The 2024 Subaru Impreza RS has a nameplate that we haven’t seen since the 2.5 RS in 1998, the good news is it’s back with new styling, a bigger engine, and some nifty features. For 2024 Subaru has intentionally simplified its Impreza line-up, the sedan is gone and there are three trims, and two engines, both with CVTs. The most inexpensive is the Base model, then the Sport, and finally this new RS version.
With this new design, Subaru hasn’t changed the dimensions of their smallest all-wheel-drive car, it retains the same wheelbase, length, and ground clearance as the previous generation, but it’s a little taller and heavier. Subaru has stiffened the body structure by 10 percent and added more sound deadening, which makes the Impreza a little easier on the ears.
It also has a newer dual-pinion electric power steering rack, similar to the one used in the WRX, which has lightened the steering effort somewhat. Subaru has also switched to an electronic brake booster, which has resulted in a lighter pedal effort.
Finally, brake-based torque vectoring, previously only offered on more expensive Imprezas, is now standard across the updated three-trim lineup. That lineup consists of the base Impreza, the Sport, and this one the RS RS.
The front features a black front grille and adaptive LED headlights that peer around corners as you drive. The RS gets model-specific dark gray 18-inch wheels wearing all-season Yokohama Avid tires, they are 225/40Rs all round.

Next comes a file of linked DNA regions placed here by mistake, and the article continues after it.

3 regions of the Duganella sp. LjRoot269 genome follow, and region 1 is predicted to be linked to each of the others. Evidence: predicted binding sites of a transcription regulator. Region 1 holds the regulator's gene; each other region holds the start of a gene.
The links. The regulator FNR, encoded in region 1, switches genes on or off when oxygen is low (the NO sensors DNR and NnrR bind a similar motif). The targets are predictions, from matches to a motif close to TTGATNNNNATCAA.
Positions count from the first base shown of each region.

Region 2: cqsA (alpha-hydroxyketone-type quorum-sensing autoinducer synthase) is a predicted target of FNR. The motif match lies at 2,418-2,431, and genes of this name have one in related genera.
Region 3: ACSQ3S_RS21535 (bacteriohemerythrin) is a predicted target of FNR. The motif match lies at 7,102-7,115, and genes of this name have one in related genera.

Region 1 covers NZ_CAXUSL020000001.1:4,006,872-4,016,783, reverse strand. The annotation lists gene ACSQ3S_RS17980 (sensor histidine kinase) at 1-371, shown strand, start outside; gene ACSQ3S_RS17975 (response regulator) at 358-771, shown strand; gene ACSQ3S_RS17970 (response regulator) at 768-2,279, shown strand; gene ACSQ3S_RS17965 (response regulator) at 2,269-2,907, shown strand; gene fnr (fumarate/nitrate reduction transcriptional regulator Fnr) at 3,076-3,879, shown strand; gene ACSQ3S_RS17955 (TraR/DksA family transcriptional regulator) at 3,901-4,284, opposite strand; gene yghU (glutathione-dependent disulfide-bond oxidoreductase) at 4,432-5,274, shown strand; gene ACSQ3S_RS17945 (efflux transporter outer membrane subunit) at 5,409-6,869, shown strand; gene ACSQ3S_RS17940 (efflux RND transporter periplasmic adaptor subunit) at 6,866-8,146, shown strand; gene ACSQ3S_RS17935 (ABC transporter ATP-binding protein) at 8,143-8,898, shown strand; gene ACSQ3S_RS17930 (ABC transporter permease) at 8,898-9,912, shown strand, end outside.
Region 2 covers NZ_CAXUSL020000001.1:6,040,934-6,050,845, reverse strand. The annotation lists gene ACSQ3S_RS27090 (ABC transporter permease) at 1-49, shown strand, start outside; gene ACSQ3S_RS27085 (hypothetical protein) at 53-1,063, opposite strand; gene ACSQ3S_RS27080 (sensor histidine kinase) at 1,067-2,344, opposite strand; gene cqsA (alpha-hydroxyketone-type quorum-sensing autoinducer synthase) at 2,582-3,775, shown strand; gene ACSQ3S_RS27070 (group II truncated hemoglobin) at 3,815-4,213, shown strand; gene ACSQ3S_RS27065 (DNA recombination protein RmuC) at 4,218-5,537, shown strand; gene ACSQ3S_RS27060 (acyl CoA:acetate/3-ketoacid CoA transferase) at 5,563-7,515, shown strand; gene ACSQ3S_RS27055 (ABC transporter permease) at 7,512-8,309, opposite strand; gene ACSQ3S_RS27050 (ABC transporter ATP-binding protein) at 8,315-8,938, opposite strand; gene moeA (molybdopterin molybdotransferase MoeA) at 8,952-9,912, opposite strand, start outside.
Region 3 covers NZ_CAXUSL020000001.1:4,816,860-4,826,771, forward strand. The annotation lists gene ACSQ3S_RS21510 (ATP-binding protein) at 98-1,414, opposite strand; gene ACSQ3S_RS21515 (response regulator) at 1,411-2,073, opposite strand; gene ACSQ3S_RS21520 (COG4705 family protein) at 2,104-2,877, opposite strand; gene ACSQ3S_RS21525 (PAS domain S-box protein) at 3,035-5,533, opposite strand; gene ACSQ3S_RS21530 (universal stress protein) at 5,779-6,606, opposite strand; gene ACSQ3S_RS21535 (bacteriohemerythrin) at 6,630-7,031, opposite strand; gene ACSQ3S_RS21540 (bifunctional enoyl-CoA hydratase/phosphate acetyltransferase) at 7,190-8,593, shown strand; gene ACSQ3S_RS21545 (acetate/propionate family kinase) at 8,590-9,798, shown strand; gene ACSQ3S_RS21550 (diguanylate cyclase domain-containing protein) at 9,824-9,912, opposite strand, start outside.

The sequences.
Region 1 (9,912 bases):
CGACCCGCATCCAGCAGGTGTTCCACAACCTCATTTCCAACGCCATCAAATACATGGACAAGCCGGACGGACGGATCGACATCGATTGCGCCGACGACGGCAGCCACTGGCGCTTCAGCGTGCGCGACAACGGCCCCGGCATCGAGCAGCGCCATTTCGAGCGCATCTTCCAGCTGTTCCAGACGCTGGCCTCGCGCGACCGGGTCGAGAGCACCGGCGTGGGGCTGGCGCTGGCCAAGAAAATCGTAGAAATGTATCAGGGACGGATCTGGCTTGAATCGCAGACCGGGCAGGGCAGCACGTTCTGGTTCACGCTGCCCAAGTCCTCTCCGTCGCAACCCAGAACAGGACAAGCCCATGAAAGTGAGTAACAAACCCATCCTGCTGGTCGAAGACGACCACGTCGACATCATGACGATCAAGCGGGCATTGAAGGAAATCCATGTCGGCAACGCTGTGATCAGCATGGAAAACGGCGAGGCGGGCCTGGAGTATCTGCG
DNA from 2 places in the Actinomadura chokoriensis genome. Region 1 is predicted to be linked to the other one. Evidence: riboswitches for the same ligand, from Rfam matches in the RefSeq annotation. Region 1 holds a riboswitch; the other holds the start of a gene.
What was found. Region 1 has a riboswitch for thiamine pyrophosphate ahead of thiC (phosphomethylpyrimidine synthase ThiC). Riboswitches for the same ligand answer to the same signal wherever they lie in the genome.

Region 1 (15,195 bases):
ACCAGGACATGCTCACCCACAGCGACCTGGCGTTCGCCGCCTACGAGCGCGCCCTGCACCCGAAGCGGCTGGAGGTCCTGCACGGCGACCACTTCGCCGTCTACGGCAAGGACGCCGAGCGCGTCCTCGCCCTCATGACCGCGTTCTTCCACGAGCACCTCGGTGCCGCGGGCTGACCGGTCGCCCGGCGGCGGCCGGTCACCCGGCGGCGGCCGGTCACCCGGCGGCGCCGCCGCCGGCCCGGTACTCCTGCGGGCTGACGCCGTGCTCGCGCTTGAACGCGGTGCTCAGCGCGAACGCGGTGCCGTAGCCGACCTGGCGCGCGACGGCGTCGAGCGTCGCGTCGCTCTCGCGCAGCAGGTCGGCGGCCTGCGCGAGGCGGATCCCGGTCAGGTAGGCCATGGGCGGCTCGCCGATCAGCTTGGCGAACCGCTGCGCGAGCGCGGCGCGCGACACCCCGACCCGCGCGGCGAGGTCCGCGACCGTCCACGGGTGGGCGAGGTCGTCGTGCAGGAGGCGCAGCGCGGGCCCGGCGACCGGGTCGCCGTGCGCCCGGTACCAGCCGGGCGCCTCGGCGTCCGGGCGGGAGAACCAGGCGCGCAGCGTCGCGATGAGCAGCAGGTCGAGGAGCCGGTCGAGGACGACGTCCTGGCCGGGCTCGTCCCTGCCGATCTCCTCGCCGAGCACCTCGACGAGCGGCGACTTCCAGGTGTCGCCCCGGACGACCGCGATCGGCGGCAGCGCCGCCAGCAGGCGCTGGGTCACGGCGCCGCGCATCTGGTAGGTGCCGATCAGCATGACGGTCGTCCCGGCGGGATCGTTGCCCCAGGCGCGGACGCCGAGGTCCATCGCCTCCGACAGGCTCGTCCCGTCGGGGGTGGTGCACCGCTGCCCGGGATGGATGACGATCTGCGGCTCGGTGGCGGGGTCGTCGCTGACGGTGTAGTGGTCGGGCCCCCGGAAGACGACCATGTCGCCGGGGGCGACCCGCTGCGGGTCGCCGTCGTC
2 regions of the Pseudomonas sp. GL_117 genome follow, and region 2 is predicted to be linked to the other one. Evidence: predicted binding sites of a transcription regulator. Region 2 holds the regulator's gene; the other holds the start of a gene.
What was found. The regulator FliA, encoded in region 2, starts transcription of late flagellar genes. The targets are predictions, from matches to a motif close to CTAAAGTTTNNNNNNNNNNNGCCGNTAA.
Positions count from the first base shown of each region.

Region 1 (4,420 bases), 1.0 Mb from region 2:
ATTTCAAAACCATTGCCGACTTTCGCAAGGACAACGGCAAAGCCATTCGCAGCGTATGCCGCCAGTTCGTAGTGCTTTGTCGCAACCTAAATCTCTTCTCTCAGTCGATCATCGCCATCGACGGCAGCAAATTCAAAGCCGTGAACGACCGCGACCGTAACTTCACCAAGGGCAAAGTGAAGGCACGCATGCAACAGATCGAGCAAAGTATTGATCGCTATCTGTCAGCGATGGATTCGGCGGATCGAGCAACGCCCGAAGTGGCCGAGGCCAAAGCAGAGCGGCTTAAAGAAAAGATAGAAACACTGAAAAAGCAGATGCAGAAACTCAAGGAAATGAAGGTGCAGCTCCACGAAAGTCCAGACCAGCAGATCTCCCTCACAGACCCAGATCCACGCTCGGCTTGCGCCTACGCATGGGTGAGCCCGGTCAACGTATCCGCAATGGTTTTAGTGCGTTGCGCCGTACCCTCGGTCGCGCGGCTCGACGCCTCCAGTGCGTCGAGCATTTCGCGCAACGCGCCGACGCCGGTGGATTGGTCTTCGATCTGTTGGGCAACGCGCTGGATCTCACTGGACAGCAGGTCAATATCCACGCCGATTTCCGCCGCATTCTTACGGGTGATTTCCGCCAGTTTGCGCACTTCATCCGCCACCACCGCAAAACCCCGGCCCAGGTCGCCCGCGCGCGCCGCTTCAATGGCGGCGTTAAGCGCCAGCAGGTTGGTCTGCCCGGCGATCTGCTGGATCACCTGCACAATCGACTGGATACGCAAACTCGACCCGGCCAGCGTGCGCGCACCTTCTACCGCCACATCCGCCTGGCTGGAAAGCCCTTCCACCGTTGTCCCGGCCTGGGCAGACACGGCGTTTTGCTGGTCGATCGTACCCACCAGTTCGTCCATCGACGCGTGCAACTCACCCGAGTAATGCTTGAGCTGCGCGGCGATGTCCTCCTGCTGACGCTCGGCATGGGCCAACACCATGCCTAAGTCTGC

One clever feature is the addition of a plastic step integrated into the rear door sills, which is a big help when you’re loading your recently purchased camping equipment onto the roof. At the back, the rear bumper has been restyled, and RS badges are on the tailgate and both front doors.
Under the hood
The 2.5-liter engine puts out 182 horsepower and 178 lb-ft of torque which kicks in at 3,700 rpm some 700 rpm lower than before. This is similar to the unit that can be found in the Crosstrek’s upgraded Sport trim and Wilderness models,
All 4 wheels are driven, and it uses a CVT transmission with an eight-speed manual mode, sadly though, Subaru has killed the manual option. It’s still not quick, 0-60 takes 7.8 seconds which is 1.2 seconds faster than the outgoing model, and for those with a lighter right foot can expect 33 mpg on the highway.
The changes that Subaru has made are not particularly spectacular but they have made the overall driving experience much better than before, and quieter too. Settle into the extremely comfortable seats, now with extra padding, and the first thing you notice is how good the steering is. The dual-pinion power steering setup, borrowed (with a few tweaks) from the WRX is very direct, and it builds up weight as you add more lock.
Once you get up to speed the little RS is extremely playful and even though the suspension is set up on the softer side it is easy to place into a corner, it has excellent poise and balance. Overall grip is plentiful from the all-season Yokohama tires and the brakes are linear with a nice pedal feel.